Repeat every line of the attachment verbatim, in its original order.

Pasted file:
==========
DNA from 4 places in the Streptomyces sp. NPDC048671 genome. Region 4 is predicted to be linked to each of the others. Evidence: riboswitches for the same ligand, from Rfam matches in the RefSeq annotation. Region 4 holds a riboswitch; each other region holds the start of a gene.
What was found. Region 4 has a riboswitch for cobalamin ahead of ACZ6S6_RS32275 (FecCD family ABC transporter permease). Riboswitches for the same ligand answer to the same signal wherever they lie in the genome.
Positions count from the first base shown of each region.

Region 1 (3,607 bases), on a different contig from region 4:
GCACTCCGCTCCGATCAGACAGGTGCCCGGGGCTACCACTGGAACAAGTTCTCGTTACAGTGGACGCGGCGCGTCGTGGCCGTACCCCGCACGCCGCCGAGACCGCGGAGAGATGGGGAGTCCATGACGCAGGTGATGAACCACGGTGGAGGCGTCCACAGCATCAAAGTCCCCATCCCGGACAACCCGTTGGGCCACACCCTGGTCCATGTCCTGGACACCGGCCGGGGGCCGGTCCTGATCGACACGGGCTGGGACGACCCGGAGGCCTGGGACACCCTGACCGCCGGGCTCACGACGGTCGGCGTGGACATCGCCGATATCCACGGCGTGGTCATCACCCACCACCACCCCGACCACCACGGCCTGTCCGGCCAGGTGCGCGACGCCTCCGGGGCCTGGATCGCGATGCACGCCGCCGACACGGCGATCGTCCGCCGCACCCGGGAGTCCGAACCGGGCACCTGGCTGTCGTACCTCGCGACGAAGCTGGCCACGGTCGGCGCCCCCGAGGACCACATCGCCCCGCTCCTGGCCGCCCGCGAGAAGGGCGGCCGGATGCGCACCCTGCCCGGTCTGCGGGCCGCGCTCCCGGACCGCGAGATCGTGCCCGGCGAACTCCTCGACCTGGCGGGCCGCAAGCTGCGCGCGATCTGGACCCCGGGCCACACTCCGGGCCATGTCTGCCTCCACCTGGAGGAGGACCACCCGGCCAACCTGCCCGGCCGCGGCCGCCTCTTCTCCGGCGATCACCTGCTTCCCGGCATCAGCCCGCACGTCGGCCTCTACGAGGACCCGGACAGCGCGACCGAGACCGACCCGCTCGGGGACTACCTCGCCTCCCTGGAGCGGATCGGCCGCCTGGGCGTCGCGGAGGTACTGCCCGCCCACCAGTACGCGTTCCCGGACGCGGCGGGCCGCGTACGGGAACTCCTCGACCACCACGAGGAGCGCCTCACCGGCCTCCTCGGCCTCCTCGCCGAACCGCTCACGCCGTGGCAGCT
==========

DNA from 4 places in the Streptomyces sp. NPDC048671 genome. Region 4 is predicted to be linked to each of the others. Evidence: riboswitches for the same ligand, from Rfam matches in the RefSeq annotation. Region 4 holds a riboswitch; each other region holds the start of a gene.
What was found. Region 4 has a riboswitch for cobalamin ahead of ACZ6S6_RS32275 (FecCD family ABC transporter permease). Riboswitches for the same ligand answer to the same signal wherever they lie in the genome.
Positions count from the first base shown of each region.

Region 1 (3,607 bases), on a different contig from region 4:
GCACTCCGCTCCGATCAGACAGGTGCCCGGGGCTACCACTGGAACAAGTTCTCGTTACAGTGGACGCGGCGCGTCGTGGCCGTACCCCGCACGCCGCCGAGACCGCGGAGAGATGGGGAGTCCATGACGCAGGTGATGAACCACGGTGGAGGCGTCCACAGCATCAAAGTCCCCATCCCGGACAACCCGTTGGGCCACACCCTGGTCCATGTCCTGGACACCGGCCGGGGGCCGGTCCTGATCGACACGGGCTGGGACGACCCGGAGGCCTGGGACACCCTGACCGCCGGGCTCACGACGGTCGGCGTGGACATCGCCGATATCCACGGCGTGGTCATCACCCACCACCACCCCGACCACCACGGCCTGTCCGGCCAGGTGCGCGACGCCTCCGGGGCCTGGATCGCGATGCACGCCGCCGACACGGCGATCGTCCGCCGCACCCGGGAGTCCGAACCGGGCACCTGGCTGTCGTACCTCGCGACGAAGCTGGCCACGGTCGGCGCCCCCGAGGACCACATCGCCCCGCTCCTGGCCGCCCGCGAGAAGGGCGGCCGGATGCGCACCCTGCCCGGTCTGCGGGCCGCGCTCCCGGACCGCGAGATCGTGCCCGGCGAACTCCTCGACCTGGCGGGCCGCAAGCTGCGCGCGATCTGGACCCCGGGCCACACTCCGGGCCATGTCTGCCTCCACCTGGAGGAGGACCACCCGGCCAACCTGCCCGGCCGCGGCCGCCTCTTCTCCGGCGATCACCTGCTTCCCGGCATCAGCCCGCACGTCGGCCTCTACGAGGACCCGGACAGCGCGACCGAGACCGACCCGCTCGGGGACTACCTCGCCTCCCTGGAGCGGATCGGCCGCCTGGGCGTCGCGGAGGTACTGCCCGCCCACCAGTACGCGTTCCCGGACGCGGCGGGCCGCGTACGGGAACTCCTCGACCACCACGAGGAGCGCCTCACCGGCCTCCTCGGCCTCCTCGCCGAACCGCTCACGCCGTGGCAGCT